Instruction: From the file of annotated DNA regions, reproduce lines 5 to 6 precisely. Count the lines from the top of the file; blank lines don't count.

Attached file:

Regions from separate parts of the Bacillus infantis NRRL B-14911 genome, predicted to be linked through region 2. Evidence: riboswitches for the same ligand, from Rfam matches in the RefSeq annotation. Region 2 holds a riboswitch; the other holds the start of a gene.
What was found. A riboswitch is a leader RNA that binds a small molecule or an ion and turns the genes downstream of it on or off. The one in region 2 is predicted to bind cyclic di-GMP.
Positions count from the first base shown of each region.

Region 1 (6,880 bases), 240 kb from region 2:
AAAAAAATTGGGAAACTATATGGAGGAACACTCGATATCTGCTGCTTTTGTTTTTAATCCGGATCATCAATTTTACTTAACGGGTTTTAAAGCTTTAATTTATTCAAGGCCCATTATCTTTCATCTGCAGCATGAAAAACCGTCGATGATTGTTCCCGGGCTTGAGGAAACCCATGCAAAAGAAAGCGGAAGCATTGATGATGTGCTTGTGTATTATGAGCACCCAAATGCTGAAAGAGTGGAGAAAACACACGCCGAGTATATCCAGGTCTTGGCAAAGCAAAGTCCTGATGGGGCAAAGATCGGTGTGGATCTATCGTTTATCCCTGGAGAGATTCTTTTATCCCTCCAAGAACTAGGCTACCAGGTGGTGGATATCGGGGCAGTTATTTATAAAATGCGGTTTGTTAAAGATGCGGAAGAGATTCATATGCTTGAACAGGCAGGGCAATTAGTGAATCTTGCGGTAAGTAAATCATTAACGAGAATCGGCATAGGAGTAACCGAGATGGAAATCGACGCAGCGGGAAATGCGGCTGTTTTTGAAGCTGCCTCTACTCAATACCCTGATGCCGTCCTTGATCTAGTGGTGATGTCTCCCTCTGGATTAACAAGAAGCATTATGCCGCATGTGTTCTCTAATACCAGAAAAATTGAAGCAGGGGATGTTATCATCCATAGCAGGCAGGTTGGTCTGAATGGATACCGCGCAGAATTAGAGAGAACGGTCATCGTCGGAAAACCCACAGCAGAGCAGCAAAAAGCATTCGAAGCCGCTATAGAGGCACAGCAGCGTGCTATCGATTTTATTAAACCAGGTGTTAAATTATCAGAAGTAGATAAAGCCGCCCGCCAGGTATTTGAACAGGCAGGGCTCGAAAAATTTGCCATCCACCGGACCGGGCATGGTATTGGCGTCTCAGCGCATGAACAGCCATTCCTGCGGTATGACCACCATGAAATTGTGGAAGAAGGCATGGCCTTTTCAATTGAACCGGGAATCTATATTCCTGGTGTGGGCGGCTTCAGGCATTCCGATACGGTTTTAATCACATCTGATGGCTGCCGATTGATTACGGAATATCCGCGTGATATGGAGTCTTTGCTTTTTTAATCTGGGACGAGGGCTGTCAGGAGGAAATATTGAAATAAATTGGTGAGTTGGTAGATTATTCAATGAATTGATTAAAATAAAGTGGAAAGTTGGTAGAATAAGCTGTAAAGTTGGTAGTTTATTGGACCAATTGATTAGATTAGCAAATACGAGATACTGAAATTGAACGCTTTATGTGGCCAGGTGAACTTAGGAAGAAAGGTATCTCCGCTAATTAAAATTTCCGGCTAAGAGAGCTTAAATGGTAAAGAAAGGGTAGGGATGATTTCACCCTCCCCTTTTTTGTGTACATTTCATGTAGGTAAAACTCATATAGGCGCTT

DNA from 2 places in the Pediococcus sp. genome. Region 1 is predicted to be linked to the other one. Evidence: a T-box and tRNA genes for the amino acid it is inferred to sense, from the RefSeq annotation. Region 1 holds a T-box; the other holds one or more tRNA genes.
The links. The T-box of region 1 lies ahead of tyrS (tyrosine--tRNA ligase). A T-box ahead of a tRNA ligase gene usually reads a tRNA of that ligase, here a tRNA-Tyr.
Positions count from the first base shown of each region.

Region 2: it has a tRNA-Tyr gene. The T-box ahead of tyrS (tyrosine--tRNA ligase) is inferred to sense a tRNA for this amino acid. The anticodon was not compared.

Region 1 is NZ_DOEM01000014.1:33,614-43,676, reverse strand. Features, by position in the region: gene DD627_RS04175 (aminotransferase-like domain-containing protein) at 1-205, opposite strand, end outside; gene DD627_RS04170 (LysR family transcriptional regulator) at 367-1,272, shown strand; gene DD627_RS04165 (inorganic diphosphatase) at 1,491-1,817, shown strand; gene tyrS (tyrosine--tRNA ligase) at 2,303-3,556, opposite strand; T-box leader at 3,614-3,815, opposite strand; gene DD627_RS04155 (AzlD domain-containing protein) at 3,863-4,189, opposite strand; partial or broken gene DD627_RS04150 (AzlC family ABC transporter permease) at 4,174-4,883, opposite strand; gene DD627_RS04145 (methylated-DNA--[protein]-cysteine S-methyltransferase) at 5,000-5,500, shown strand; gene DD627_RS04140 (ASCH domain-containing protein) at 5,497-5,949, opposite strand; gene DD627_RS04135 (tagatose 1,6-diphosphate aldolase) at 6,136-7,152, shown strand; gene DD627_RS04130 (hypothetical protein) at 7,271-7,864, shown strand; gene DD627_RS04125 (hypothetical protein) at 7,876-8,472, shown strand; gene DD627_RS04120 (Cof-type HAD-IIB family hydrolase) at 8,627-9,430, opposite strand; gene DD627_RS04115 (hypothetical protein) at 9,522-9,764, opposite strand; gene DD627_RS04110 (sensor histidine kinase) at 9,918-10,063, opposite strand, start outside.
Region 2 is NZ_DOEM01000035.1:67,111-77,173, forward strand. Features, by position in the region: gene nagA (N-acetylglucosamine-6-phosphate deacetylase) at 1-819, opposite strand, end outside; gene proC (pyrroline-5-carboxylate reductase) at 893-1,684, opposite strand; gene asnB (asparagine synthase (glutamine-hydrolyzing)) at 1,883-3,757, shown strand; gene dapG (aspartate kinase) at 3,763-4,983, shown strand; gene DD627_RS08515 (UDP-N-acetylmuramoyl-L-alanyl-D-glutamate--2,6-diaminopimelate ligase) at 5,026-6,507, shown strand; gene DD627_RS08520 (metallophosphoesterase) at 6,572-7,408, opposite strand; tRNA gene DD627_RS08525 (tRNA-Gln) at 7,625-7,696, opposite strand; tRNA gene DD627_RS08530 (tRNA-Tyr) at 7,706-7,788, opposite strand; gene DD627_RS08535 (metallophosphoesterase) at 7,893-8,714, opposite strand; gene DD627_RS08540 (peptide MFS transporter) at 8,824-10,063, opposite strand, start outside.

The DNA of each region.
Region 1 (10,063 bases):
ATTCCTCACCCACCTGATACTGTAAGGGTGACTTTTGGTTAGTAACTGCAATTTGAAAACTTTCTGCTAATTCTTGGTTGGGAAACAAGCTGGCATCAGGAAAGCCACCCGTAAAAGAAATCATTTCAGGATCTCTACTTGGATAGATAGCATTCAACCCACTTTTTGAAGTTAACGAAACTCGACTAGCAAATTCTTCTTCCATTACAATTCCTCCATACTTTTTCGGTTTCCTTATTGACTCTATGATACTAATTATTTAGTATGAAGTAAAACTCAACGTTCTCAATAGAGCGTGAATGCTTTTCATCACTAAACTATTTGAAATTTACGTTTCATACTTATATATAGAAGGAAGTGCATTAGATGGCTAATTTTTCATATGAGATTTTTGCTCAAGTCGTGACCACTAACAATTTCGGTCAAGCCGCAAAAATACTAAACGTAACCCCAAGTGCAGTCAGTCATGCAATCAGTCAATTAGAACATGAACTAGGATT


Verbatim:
AAAAAAATTGGGAAACTATATGGAGGAACACTCGATATCTGCTGCTTTTGTTTTTAATCCGGATCATCAATTTTACTTAACGGGTTTTAAAGCTTTAATTTATTCAAGGCCCATTATCTTTCATCTGCAGCATGAAAAACCGTCGATGATTGTTCCCGGGCTTGAGGAAACCCATGCAAAAGAAAGCGGAAGCATTGATGATGTGCTTGTGTATTATGAGCACCCAAATGCTGAAAGAGTGGAGAAAACACACGCCGAGTATATCCAGGTCTTGGCAAAGCAAAGTCCTGATGGGGCAAAGATCGGTGTGGATCTATCGTTTATCCCTGGAGAGATTCTTTTATCCCTCCAAGAACTAGGCTACCAGGTGGTGGATATCGGGGCAGTTATTTATAAAATGCGGTTTGTTAAAGATGCGGAAGAGATTCATATGCTTGAACAGGCAGGGCAATTAGTGAATCTTGCGGTAAGTAAATCATTAACGAGAATCGGCATAGGAGTAACCGAGATGGAAATCGACGCAGCGGGAAATGCGGCTGTTTTTGAAGCTGCCTCTACTCAATACCCTGATGCCGTCCTTGATCTAGTGGTGATGTCTCCCTCTGGATTAACAAGAAGCATTATGCCGCATGTGTTCTCTAATACCAGAAAAATTGAAGCAGGGGATGTTATCATCCATAGCAGGCAGGTTGGTCTGAATGGATACCGCGCAGAATTAGAGAGAACGGTCATCGTCGGAAAACCCACAGCAGAGCAGCAAAAAGCATTCGAAGCCGCTATAGAGGCACAGCAGCGTGCTATCGATTTTATTAAACCAGGTGTTAAATTATCAGAAGTAGATAAAGCCGCCCGCCAGGTATTTGAACAGGCAGGGCTCGAAAAATTTGCCATCCACCGGACCGGGCATGGTATTGGCGTCTCAGCGCATGAACAGCCATTCCTGCGGTATGACCACCATGAAATTGTGGAAGAAGGCATGGCCTTTTCAATTGAACCGGGAATCTATATTCCTGGTGTGGGCGGCTTCAGGCATTCCGATACGGTTTTAATCACATCTGATGGCTGCCGATTGATTACGGAATATCCGCGTGATATGGAGTCTTTGCTTTTTTAATCTGGGACGAGGGCTGTCAGGAGGAAATATTGAAATAAATTGGTGAGTTGGTAGATTATTCAATGAATTGATTAAAATAAAGTGGAAAGTTGGTAGAATAAGCTGTAAAGTTGGTAGTTTATTGGACCAATTGATTAGATTAGCAAATACGAGATACTGAAATTGAACGCTTTATGTGGCCAGGTGAACTTAGGAAGAAAGGTATCTCCGCTAATTAAAATTTCCGGCTAAGAGAGCTTAAATGGTAAAGAAAGGGTAGGGATGATTTCACCCTCCCCTTTTTTGTGTACATTTCATGTAGGTAAAACTCATATAGGCGCTT

DNA from 2 places in the Pediococcus sp. genome. Region 1 is predicted to be linked to the other one. Evidence: a T-box and tRNA genes for the amino acid it is inferred to sense, from the RefSeq annotation. Region 1 holds a T-box; the other holds one or more tRNA genes.